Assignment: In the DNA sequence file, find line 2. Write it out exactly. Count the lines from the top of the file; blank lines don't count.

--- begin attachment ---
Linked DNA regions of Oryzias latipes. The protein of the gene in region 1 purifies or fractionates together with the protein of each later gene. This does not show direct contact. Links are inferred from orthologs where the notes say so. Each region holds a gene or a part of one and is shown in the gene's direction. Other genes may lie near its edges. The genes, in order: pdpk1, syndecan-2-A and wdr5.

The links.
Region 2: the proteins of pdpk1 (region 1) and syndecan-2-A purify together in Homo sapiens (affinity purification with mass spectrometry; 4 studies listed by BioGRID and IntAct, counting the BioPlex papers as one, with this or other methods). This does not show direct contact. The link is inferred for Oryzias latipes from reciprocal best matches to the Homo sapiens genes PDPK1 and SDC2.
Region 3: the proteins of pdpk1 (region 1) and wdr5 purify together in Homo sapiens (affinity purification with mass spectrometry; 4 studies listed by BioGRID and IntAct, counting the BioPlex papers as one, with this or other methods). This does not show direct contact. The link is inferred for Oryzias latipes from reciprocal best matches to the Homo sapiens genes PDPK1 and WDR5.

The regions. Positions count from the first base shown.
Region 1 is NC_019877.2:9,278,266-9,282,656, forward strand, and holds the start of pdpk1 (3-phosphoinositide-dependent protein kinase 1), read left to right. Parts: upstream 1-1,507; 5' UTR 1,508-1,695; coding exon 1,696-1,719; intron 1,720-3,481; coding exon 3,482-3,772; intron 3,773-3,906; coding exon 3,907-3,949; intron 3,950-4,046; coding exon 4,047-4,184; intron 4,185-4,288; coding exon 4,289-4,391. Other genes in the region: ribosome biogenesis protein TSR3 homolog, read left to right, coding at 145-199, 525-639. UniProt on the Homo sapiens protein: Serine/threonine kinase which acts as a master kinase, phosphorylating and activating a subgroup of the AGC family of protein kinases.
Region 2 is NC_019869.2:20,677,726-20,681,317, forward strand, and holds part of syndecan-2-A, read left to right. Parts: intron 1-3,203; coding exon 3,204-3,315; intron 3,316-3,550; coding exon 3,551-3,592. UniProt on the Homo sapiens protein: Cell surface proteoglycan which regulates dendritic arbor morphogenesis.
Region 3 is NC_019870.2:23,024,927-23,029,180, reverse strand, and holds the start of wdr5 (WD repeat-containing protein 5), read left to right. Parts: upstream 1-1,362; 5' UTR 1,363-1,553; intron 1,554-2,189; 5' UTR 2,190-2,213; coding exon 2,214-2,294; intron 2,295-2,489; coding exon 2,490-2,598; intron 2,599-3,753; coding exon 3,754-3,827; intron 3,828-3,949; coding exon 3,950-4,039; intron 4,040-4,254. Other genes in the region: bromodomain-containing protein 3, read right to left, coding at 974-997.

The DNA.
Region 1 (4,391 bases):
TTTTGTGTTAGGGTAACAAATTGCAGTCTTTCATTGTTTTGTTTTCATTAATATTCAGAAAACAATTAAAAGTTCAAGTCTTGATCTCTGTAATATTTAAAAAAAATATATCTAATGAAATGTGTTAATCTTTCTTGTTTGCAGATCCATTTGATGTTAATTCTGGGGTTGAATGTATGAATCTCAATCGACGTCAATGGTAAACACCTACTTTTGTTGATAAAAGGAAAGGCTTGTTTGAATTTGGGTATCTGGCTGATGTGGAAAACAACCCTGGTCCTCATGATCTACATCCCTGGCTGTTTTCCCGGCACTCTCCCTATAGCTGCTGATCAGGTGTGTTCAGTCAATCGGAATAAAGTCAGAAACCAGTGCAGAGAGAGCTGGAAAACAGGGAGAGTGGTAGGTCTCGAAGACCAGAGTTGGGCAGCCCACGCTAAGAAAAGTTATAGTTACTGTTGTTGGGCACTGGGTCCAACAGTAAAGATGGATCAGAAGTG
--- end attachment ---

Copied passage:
The links.